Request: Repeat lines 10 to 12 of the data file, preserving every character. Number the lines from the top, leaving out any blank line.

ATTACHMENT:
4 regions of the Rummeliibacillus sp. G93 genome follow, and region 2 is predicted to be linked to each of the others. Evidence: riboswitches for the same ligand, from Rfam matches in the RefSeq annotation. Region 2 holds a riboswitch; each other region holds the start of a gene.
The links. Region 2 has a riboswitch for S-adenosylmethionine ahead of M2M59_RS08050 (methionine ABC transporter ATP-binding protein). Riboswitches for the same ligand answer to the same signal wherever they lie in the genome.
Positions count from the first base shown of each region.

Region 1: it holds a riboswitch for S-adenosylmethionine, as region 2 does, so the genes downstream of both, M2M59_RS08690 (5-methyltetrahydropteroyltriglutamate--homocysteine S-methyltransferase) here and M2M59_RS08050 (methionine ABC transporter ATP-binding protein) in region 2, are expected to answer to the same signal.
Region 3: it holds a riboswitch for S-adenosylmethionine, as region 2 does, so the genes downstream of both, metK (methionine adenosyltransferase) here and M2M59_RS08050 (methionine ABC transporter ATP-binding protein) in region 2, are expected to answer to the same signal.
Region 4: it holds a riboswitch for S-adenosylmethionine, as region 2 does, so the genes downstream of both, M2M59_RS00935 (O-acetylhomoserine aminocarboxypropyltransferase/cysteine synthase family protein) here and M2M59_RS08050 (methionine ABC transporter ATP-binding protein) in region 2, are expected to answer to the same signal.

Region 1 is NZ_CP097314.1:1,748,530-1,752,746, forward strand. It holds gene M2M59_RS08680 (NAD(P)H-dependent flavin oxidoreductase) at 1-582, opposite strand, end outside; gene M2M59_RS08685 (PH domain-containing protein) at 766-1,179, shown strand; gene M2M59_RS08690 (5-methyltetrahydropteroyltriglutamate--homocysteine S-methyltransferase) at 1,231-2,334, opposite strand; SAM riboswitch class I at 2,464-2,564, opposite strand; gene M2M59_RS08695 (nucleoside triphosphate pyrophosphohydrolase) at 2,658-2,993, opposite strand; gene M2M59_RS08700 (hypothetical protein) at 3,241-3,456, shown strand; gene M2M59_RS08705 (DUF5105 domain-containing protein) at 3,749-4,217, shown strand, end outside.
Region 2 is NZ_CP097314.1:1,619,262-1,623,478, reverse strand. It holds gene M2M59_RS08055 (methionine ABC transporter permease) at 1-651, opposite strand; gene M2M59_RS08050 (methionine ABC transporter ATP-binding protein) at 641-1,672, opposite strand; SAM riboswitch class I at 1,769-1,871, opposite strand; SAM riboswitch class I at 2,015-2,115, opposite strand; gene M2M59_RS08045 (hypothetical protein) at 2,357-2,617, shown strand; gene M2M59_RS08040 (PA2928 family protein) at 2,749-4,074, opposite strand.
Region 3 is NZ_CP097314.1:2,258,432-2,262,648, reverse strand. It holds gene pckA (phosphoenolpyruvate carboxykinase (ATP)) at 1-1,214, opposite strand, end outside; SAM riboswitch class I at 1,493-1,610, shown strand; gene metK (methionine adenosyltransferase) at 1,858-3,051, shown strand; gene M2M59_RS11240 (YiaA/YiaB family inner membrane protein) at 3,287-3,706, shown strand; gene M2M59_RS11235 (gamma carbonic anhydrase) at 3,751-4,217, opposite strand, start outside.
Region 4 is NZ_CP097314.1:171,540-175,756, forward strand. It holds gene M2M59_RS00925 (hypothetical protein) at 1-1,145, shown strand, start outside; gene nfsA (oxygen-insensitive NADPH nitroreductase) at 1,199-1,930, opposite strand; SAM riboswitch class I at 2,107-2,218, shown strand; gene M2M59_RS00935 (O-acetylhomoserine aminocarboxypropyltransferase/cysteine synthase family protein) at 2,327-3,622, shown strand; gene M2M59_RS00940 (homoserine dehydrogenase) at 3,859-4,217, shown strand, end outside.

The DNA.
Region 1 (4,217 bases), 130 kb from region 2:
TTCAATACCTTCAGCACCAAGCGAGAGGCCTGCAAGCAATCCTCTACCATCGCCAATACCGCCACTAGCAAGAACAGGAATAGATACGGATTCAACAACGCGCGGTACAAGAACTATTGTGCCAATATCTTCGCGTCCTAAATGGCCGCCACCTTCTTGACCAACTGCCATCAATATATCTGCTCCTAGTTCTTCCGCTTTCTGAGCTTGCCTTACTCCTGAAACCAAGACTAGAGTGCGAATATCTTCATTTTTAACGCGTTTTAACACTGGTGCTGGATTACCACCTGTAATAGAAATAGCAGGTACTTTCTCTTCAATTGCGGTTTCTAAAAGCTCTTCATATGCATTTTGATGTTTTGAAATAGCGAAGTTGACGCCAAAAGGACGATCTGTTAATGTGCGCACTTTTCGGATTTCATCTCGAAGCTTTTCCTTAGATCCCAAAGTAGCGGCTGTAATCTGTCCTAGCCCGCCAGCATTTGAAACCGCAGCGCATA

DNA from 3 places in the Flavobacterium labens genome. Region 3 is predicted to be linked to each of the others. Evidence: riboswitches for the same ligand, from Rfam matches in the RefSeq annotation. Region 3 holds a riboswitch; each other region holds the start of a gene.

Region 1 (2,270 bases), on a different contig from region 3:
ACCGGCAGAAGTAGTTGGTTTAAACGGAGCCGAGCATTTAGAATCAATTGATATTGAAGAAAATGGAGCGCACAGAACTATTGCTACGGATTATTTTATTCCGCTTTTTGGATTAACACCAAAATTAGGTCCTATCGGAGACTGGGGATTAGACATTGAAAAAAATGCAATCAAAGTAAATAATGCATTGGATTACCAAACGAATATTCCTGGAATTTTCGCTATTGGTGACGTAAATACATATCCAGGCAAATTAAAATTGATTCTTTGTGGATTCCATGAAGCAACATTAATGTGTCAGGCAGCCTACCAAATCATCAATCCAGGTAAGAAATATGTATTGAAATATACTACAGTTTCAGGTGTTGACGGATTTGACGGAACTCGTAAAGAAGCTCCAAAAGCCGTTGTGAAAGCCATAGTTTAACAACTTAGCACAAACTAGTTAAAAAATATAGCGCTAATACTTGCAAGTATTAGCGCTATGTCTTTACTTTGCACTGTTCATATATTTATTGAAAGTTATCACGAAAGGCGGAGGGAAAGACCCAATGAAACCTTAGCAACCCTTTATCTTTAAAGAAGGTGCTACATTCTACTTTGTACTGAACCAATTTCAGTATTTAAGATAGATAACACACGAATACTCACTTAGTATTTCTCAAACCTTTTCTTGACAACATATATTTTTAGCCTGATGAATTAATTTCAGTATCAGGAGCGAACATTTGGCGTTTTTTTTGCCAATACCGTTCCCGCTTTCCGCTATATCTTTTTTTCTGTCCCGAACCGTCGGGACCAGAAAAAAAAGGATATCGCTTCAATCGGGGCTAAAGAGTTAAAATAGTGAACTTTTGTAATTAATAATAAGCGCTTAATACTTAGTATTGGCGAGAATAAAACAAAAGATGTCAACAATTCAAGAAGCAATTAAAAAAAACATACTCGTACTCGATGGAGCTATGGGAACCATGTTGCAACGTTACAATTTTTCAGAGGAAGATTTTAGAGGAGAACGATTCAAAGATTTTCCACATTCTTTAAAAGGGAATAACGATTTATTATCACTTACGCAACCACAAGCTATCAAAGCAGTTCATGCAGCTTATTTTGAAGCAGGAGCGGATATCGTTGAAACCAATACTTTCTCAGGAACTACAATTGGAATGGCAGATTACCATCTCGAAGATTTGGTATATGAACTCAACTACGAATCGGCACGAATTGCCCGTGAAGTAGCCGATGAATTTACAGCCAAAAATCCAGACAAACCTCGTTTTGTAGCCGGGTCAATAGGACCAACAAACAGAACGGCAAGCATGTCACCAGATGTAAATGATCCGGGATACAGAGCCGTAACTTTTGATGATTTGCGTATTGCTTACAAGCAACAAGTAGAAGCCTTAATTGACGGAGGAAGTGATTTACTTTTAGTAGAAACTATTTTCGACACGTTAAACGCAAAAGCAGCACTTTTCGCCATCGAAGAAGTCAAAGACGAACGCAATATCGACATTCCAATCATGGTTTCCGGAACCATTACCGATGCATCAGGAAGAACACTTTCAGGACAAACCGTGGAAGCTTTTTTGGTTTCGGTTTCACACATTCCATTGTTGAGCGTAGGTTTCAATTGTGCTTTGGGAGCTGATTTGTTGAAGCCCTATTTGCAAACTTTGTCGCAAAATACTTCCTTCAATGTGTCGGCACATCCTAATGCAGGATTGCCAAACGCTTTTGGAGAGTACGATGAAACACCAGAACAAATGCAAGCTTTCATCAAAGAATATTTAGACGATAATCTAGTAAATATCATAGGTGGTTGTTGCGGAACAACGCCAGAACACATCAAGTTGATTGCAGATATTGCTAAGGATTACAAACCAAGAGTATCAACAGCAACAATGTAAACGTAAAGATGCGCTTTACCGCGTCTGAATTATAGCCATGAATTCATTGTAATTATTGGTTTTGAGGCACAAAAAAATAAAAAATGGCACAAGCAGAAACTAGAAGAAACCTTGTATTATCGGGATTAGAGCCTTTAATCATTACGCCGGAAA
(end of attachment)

Region 4 is NZ_CP097314.1:171,540-175,756, forward strand. It holds gene M2M59_RS00925 (hypothetical protein) at 1-1,145, shown strand, start outside; gene nfsA (oxygen-insensitive NADPH nitroreductase) at 1,199-1,930, opposite strand; SAM riboswitch class I at 2,107-2,218, shown strand; gene M2M59_RS00935 (O-acetylhomoserine aminocarboxypropyltransferase/cysteine synthase family protein) at 2,327-3,622, shown strand; gene M2M59_RS00940 (homoserine dehydrogenase) at 3,859-4,217, shown strand, end outside.

The DNA.
Region 1 (4,217 bases), 130 kb from region 2: